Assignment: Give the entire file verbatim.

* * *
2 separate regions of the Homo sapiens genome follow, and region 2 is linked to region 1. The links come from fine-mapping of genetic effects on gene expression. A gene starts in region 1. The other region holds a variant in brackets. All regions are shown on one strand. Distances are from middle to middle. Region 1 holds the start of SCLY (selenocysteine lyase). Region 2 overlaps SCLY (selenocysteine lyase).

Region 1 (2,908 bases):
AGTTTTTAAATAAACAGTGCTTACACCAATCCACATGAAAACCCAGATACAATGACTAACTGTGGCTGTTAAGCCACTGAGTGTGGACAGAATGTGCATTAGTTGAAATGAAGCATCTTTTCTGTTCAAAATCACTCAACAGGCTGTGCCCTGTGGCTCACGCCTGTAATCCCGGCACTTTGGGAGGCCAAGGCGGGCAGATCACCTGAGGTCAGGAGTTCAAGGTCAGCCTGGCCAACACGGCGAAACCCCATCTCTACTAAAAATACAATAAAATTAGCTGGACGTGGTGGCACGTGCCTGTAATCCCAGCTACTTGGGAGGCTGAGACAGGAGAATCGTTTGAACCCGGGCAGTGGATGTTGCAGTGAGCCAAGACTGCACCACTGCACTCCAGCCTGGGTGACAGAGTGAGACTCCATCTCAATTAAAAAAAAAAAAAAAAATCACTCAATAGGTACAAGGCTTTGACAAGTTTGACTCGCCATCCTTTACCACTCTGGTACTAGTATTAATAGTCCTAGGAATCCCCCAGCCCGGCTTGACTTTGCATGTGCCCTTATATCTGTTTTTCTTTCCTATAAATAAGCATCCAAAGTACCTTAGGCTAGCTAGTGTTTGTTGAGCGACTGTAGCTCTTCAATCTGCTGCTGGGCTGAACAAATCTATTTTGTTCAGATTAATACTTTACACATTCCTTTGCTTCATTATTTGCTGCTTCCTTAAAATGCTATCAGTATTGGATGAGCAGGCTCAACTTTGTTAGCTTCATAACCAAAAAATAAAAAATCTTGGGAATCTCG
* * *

2 separate regions of the Homo sapiens genome follow, and region 2 is linked to region 1. The links come from fine-mapping of genetic effects on gene expression. A gene starts in region 1. The other region holds a variant in brackets. All regions are shown on one strand. Distances are from middle to middle. Region 1 holds the start of SCLY (selenocysteine lyase). Region 2 overlaps SCLY (selenocysteine lyase).

Region 1 (2,908 bases):
AGTTTTTAAATAAACAGTGCTTACACCAATCCACATGAAAACCCAGATACAATGACTAACTGTGGCTGTTAAGCCACTGAGTGTGGACAGAATGTGCATTAGTTGAAATGAAGCATCTTTTCTGTTCAAAATCACTCAACAGGCTGTGCCCTGTGGCTCACGCCTGTAATCCCGGCACTTTGGGAGGCCAAGGCGGGCAGATCACCTGAGGTCAGGAGTTCAAGGTCAGCCTGGCCAACACGGCGAAACCCCATCTCTACTAAAAATACAATAAAATTAGCTGGACGTGGTGGCACGTGCCTGTAATCCCAGCTACTTGGGAGGCTGAGACAGGAGAATCGTTTGAACCCGGGCAGTGGATGTTGCAGTGAGCCAAGACTGCACCACTGCACTCCAGCCTGGGTGACAGAGTGAGACTCCATCTCAATTAAAAAAAAAAAAAAAAATCACTCAATAGGTACAAGGCTTTGACAAGTTTGACTCGCCATCCTTTACCACTCTGGTACTAGTATTAATAGTCCTAGGAATCCCCCAGCCCGGCTTGACTTTGCATGTGCCCTTATATCTGTTTTTCTTTCCTATAAATAAGCATCCAAAGTACCTTAGGCTAGCTAGTGTTTGTTGAGCGACTGTAGCTCTTCAATCTGCTGCTGGGCTGAACAAATCTATTTTGTTCAGATTAATACTTTACACATTCCTTTGCTTCATTATTTGCTGCTTCCTTAAAATGCTATCAGTATTGGATGAGCAGGCTCAACTTTGTTAGCTTCATAACCAAAAAATAAAAAATCTTGGGAATCTCG